From their early days as post-punk spark plugs to their more recent electronic experimentations, Liars have managed to be stylistic chameleons without compromising their cutting-edge art rock aesthetic. Their new album TFCF finds frontman Angus Andrew diving into an eccentric collection of sounds, which were recorded and processed using iZotope Iris 2.
In this post, we caught up with Andrew about his creative process making TFCF.
“I went into a fancy studio in Los Angeles and recorded myself playing every instrument in the building, from xylophones to maracas. I then took all those digital files out to the bush in Australia where I put all the sounds into Iris. This allowed me to play the instruments I had recorded in LA, but deep in isolation in the bush. Essentially, the whole album was created with Iris.” —Angus Andrew
Did you create the new album on your own? Did that change your approach to constructing the songs?
Yes, I created this album on my own. It didn’t really alter my approach in constructing the songs, but it certainly changed the way my work was reviewed and which songs made their way onto the record.
No two Liars albums sound the same. Do your influences change or evolve with each album? Who were some artists that influenced your approach to TFCF?
I spend a good amount of time before writing anything just listening to music. I like to let my mind wander through things like Soundcloud and Spotify, heading down tangents and wormholes. With this record I became fascinated by all the types of music created by sampling. I listened to some of the earliest examples—like James Tenney Collage #1 all the way through to Vaporwave.
Some songs on the album—for example, “Crying Fountain” and “Emblems of Another Story”—feel almost cinematic in use of sound design to create mood.
I would say that influence comes directly from my environment. I made this album in a national forest in Australia. The sound of nature there is cacophonous! I spent the first month just recording the birds and the waves and the wind in the trees. It felt very cinematic and I wanted this atmosphere to translate to the album.
What goes into a decision whether you choose an unfamiliar sound vs. a more familiar sample or musical element?
All decision making is based on instinct. Sometimes you walk into the studio and find yourself becoming immersed in a drone or the sound of a slowed-down footstep on gravel rocks. Other times, I go straight for the piano or guitar. Allowing for this unharnessed decision-making is one of the keys to my musical process.
What were some challenges you faced in creating songs that mixed familiar musical elements with other non-conventional sounds, whether in arrangement, mixing, or otherwise?
I didn’t really find this to be particularly challenging, probably because I don’t often differentiate between conventional and non-conventional sounds. I will say that mixing this record was tough, and this may be because of the different fidelities I smashed together. Certainly my interest in pushing alternative tempos in and out of time made for some confusing discussions. But that was something I was really firm on; I didn’t want everything to fit together cleanly or [fit] into any kind of grid. It had to sound rough and organic.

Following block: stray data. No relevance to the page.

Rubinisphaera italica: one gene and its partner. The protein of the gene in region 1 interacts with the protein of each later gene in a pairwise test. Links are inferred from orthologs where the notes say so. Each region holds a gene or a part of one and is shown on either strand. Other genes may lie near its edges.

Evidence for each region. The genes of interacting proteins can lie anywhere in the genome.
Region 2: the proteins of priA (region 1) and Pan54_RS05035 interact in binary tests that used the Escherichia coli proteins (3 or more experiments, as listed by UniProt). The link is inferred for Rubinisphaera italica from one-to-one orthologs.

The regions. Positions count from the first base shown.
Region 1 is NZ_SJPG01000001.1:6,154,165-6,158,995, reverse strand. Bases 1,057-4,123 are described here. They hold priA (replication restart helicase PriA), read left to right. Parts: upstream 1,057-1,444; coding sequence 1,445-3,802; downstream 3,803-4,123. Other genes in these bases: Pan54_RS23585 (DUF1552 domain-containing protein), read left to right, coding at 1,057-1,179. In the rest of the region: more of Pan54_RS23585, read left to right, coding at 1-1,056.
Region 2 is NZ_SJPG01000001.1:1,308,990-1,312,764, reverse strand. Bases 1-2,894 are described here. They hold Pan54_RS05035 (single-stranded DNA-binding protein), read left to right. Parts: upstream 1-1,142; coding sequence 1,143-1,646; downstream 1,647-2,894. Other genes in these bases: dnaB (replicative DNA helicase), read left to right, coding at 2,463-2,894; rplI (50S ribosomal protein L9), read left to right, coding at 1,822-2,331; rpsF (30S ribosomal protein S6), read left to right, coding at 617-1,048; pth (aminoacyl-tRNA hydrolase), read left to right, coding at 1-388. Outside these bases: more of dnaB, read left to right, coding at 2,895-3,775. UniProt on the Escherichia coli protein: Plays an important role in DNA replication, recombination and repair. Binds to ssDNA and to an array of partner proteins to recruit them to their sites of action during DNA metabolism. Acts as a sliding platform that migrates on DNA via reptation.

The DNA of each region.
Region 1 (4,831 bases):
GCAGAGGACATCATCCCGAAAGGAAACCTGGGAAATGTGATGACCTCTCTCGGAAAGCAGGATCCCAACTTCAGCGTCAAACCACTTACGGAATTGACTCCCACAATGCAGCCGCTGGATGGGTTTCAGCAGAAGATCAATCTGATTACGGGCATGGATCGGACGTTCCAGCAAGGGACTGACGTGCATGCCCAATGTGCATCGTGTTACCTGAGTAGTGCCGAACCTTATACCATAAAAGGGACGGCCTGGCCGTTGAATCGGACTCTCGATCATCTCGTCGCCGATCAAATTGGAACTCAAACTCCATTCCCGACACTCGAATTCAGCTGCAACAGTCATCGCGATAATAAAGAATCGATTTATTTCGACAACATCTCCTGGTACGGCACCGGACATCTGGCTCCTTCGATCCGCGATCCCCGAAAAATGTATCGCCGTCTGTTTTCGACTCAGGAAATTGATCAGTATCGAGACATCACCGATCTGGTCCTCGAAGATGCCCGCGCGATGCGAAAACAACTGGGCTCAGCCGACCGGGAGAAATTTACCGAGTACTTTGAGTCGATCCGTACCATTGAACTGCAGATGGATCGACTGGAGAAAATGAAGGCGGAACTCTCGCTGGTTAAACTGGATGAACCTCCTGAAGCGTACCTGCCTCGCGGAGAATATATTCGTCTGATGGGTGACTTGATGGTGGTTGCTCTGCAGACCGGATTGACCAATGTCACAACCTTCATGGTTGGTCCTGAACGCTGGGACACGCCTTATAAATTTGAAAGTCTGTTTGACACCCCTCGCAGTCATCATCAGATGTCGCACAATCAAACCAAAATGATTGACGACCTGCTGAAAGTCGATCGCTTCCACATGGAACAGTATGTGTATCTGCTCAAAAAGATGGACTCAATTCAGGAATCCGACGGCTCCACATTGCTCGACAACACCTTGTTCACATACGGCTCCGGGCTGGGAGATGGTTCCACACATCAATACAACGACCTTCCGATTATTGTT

What were some ways Iris 2 helped realize the sonic vision of the album? Can you tell us about any specific parts of the album that were built or designed with Iris 2?
My process was: I went into a fancy studio in Los Angeles and recorded myself playing every instrument in the building, from xylophones to maracas. I then took all those digital files out to the bush in Australia where I put all the sounds into Iris. This allowed me to play the instruments I had recorded in LA, but deep in isolation in the bush. Essentially, the whole album was created with Iris.
Can you take us through how you found/recorded these sounds, and how you used Iris 2 to incorporate them into your music?
Every sound was treated differently. I would import a recording of me playing an instrument into Iris, then find specific samples of that instrument that I wanted to transpose to the MIDI keyboard. I’d then mess with the sound, delay it, etc. until things got interesting by looping and or reversing them. I used this method with everything from drums to acoustic guitar.
What parts of Iris 2 did you use/find the most useful?
They’re all really valuable to me, especially since my process is based so much on experimentation. I need to be able to drastically shift sounds on a whim, and Iris really allows that with the Spectral Editor and the modulation controls.
Were there any specific challenges that Iris 2 helped you overcome?
The core challenge for me was being in a geographical location that simply didn’t allow for real life instrumentation, but I wanted to play live instruments. By sampling myself playing real instruments and importing all those sounds into Iris, I was able to have a veritable orchestra at my fingertips.
Do you have any advice/tips for people who want to use Iris 2 to find a unique sound for their music?
With Iris, your only limitation is your imagination!